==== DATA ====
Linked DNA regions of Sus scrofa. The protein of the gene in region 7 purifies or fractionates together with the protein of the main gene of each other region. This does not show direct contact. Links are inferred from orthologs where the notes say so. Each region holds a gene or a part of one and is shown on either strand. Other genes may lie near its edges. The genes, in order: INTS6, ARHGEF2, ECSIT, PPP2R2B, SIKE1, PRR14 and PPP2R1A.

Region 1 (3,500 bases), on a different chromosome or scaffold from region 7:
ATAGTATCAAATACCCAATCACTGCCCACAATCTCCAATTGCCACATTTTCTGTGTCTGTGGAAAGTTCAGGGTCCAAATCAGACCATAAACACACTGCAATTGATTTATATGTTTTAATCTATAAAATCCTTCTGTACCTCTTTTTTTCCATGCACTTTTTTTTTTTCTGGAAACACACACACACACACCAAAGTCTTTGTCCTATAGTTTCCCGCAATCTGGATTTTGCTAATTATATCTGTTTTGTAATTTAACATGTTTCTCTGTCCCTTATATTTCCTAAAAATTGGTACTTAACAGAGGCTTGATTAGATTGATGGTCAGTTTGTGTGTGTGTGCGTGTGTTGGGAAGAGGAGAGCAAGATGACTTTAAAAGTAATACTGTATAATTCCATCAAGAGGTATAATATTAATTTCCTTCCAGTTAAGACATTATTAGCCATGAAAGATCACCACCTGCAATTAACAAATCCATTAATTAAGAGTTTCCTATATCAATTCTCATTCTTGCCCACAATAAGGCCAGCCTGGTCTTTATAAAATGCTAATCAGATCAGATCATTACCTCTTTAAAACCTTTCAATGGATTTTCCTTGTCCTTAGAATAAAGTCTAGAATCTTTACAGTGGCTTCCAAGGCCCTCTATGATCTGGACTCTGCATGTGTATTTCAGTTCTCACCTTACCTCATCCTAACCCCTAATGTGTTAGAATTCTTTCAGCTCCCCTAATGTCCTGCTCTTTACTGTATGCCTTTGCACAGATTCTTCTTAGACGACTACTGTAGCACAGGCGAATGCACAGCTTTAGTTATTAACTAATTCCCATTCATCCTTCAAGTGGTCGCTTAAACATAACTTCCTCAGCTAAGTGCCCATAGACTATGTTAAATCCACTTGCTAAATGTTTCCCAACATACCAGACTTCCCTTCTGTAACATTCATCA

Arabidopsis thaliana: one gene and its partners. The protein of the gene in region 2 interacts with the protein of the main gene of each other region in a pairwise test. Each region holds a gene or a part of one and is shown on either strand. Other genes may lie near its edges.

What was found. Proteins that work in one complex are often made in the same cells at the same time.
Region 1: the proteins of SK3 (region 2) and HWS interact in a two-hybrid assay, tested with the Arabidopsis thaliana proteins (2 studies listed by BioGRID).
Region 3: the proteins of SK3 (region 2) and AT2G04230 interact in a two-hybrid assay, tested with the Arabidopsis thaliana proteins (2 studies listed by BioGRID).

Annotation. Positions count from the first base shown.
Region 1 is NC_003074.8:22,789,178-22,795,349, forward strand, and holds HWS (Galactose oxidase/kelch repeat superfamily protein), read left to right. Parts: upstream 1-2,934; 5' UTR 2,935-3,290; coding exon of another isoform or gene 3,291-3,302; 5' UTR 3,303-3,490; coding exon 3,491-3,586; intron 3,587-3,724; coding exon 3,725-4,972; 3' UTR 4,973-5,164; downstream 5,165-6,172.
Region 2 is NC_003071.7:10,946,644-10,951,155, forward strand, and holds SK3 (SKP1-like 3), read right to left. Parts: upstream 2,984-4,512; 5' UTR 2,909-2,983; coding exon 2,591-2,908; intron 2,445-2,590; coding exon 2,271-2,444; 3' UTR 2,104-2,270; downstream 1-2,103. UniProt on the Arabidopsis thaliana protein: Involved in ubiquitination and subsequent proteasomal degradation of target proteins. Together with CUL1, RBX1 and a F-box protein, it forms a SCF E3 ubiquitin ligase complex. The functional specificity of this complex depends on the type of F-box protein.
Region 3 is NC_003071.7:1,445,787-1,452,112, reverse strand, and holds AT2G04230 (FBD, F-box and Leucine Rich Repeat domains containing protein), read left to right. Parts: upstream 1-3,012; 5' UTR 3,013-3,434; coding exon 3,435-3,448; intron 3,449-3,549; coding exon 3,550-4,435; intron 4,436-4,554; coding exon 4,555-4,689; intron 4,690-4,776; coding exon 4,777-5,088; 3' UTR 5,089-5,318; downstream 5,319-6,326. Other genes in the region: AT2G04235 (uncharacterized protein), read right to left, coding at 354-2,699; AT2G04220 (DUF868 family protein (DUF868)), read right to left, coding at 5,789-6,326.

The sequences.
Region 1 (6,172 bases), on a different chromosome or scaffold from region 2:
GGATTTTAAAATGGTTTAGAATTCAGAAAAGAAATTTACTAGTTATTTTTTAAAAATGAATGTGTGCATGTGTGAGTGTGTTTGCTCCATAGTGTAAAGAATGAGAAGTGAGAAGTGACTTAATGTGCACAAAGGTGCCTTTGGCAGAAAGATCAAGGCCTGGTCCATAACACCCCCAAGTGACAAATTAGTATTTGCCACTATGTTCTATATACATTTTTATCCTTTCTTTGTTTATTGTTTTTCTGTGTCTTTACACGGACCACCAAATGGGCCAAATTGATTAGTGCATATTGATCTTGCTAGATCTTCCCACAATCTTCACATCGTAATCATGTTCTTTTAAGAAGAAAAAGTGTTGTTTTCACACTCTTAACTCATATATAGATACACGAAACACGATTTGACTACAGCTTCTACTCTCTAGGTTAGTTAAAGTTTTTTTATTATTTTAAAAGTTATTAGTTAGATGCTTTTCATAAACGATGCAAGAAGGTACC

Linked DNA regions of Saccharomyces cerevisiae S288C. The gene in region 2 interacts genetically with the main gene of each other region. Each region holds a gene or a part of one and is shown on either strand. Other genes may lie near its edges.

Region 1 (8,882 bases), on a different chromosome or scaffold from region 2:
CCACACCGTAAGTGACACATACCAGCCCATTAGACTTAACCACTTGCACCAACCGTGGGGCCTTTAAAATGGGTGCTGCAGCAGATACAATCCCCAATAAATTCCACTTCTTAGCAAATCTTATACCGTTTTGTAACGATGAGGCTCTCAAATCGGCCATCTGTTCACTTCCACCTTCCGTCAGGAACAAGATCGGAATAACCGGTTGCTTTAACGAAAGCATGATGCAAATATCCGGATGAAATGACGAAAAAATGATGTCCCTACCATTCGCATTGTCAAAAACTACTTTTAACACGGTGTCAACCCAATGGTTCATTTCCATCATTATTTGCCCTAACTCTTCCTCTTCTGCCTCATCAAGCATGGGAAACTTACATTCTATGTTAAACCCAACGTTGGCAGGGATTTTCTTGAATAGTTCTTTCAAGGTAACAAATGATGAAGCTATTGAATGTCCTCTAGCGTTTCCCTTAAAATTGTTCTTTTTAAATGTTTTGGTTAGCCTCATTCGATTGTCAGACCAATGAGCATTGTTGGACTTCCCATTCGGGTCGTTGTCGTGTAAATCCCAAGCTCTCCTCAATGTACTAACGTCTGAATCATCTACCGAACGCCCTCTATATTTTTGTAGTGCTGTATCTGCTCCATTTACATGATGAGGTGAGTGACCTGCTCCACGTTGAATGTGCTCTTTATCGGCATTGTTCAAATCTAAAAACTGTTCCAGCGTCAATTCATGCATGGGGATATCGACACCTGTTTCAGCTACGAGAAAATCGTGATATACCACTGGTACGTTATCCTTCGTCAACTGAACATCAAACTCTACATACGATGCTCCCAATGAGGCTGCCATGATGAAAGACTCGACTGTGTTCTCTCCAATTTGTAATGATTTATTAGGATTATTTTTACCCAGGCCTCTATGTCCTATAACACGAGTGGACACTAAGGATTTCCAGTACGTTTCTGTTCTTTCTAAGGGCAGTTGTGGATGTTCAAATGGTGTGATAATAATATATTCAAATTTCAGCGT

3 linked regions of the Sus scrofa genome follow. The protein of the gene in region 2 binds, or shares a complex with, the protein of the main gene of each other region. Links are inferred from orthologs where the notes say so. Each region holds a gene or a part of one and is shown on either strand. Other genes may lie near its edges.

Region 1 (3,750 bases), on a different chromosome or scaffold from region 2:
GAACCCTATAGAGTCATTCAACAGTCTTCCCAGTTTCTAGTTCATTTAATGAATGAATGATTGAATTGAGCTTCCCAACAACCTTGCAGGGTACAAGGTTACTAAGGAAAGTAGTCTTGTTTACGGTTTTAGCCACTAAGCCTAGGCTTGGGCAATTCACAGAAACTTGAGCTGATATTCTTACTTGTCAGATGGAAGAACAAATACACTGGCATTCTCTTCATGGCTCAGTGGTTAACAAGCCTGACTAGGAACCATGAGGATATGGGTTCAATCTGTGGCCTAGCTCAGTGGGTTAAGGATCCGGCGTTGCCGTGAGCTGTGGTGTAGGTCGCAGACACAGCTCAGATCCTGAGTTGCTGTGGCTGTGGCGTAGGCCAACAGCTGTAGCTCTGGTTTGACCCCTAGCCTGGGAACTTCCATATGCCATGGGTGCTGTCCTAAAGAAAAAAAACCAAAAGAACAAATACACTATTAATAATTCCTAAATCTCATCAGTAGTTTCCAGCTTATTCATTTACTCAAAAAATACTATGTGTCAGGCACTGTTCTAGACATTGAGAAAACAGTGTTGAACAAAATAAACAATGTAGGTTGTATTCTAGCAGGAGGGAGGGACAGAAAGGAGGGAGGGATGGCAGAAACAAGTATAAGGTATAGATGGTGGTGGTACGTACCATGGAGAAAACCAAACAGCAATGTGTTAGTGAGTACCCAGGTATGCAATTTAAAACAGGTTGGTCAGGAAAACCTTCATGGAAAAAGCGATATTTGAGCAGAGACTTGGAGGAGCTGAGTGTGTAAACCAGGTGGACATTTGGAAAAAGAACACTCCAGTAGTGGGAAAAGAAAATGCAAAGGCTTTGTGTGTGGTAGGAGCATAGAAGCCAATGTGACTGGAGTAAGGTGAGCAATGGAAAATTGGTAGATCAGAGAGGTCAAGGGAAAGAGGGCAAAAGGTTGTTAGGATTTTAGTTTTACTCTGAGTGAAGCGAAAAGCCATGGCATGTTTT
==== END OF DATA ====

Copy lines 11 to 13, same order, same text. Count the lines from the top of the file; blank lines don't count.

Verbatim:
Region 3 is NC_003071.7:1,445,787-1,452,112, reverse strand, and holds AT2G04230 (FBD, F-box and Leucine Rich Repeat domains containing protein), read left to right. Parts: upstream 1-3,012; 5' UTR 3,013-3,434; coding exon 3,435-3,448; intron 3,449-3,549; coding exon 3,550-4,435; intron 4,436-4,554; coding exon 4,555-4,689; intron 4,690-4,776; coding exon 4,777-5,088; 3' UTR 5,089-5,318; downstream 5,319-6,326. Other genes in the region: AT2G04235 (uncharacterized protein), read right to left, coding at 354-2,699; AT2G04220 (DUF868 family protein (DUF868)), read right to left, coding at 5,789-6,326.

The sequences.
Region 1 (6,172 bases), on a different chromosome or scaffold from region 2: